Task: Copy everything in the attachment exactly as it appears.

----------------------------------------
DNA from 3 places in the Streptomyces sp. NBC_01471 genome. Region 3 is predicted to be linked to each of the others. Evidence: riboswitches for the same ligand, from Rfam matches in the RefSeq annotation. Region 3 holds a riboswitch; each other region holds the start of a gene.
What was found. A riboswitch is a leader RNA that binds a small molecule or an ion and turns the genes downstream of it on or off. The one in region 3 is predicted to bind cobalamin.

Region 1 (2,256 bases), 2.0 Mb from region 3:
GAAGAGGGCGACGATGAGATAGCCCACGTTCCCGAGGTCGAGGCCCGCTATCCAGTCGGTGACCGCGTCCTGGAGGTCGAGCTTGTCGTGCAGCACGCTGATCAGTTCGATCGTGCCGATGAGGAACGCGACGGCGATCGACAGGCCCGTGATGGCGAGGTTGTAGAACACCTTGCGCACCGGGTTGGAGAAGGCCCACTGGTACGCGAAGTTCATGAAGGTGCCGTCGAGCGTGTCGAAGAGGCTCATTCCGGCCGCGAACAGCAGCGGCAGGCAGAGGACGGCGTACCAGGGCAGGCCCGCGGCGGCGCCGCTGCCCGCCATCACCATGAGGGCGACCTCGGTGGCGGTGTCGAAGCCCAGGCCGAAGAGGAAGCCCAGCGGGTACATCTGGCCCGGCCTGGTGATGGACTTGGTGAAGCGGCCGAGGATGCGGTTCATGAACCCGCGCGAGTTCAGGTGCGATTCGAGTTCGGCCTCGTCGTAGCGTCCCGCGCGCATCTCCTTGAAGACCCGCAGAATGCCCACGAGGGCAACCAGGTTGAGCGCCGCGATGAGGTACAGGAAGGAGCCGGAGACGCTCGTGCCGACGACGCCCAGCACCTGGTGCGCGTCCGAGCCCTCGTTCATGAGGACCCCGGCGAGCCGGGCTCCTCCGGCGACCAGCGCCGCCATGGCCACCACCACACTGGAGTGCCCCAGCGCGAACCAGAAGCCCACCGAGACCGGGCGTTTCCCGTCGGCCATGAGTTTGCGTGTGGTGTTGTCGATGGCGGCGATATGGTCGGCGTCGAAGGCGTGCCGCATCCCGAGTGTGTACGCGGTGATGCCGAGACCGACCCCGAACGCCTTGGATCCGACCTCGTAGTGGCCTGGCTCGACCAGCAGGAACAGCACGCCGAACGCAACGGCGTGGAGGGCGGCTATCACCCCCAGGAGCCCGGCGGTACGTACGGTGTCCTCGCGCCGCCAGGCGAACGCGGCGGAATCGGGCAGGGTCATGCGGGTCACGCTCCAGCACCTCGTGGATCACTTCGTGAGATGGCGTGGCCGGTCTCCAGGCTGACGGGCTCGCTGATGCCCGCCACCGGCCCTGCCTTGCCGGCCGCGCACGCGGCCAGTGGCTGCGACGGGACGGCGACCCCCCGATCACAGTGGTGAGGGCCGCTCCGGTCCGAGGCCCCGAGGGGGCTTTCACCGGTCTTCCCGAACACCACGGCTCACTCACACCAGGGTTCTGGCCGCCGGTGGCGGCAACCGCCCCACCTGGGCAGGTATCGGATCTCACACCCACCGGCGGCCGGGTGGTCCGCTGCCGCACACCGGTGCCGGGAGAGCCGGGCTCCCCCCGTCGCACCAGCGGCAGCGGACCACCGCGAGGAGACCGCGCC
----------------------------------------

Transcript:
DNA from 3 places in the Streptomyces sp. NBC_01471 genome. Region 3 is predicted to be linked to each of the others. Evidence: riboswitches for the same ligand, from Rfam matches in the RefSeq annotation. Region 3 holds a riboswitch; each other region holds the start of a gene.
What was found. A riboswitch is a leader RNA that binds a small molecule or an ion and turns the genes downstream of it on or off. The one in region 3 is predicted to bind cobalamin.

Region 1 (2,256 bases), 2.0 Mb from region 3:
GAAGAGGGCGACGATGAGATAGCCCACGTTCCCGAGGTCGAGGCCCGCTATCCAGTCGGTGACCGCGTCCTGGAGGTCGAGCTTGTCGTGCAGCACGCTGATCAGTTCGATCGTGCCGATGAGGAACGCGACGGCGATCGACAGGCCCGTGATGGCGAGGTTGTAGAACACCTTGCGCACCGGGTTGGAGAAGGCCCACTGGTACGCGAAGTTCATGAAGGTGCCGTCGAGCGTGTCGAAGAGGCTCATTCCGGCCGCGAACAGCAGCGGCAGGCAGAGGACGGCGTACCAGGGCAGGCCCGCGGCGGCGCCGCTGCCCGCCATCACCATGAGGGCGACCTCGGTGGCGGTGTCGAAGCCCAGGCCGAAGAGGAAGCCCAGCGGGTACATCTGGCCCGGCCTGGTGATGGACTTGGTGAAGCGGCCGAGGATGCGGTTCATGAACCCGCGCGAGTTCAGGTGCGATTCGAGTTCGGCCTCGTCGTAGCGTCCCGCGCGCATCTCCTTGAAGACCCGCAGAATGCCCACGAGGGCAACCAGGTTGAGCGCCGCGATGAGGTACAGGAAGGAGCCGGAGACGCTCGTGCCGACGACGCCCAGCACCTGGTGCGCGTCCGAGCCCTCGTTCATGAGGACCCCGGCGAGCCGGGCTCCTCCGGCGACCAGCGCCGCCATGGCCACCACCACACTGGAGTGCCCCAGCGCGAACCAGAAGCCCACCGAGACCGGGCGTTTCCCGTCGGCCATGAGTTTGCGTGTGGTGTTGTCGATGGCGGCGATATGGTCGGCGTCGAAGGCGTGCCGCATCCCGAGTGTGTACGCGGTGATGCCGAGACCGACCCCGAACGCCTTGGATCCGACCTCGTAGTGGCCTGGCTCGACCAGCAGGAACAGCACGCCGAACGCAACGGCGTGGAGGGCGGCTATCACCCCCAGGAGCCCGGCGGTACGTACGGTGTCCTCGCGCCGCCAGGCGAACGCGGCGGAATCGGGCAGGGTCATGCGGGTCACGCTCCAGCACCTCGTGGATCACTTCGTGAGATGGCGTGGCCGGTCTCCAGGCTGACGGGCTCGCTGATGCCCGCCACCGGCCCTGCCTTGCCGGCCGCGCACGCGGCCAGTGGCTGCGACGGGACGGCGACCCCCCGATCACAGTGGTGAGGGCCGCTCCGGTCCGAGGCCCCGAGGGGGCTTTCACCGGTCTTCCCGAACACCACGGCTCACTCACACCAGGGTTCTGGCCGCCGGTGGCGGCAACCGCCCCACCTGGGCAGGTATCGGATCTCACACCCACCGGCGGCCGGGTGGTCCGCTGCCGCACACCGGTGCCGGGAGAGCCGGGCTCCCCCCGTCGCACCAGCGGCAGCGGACCACCGCGAGGAGACCGCGCC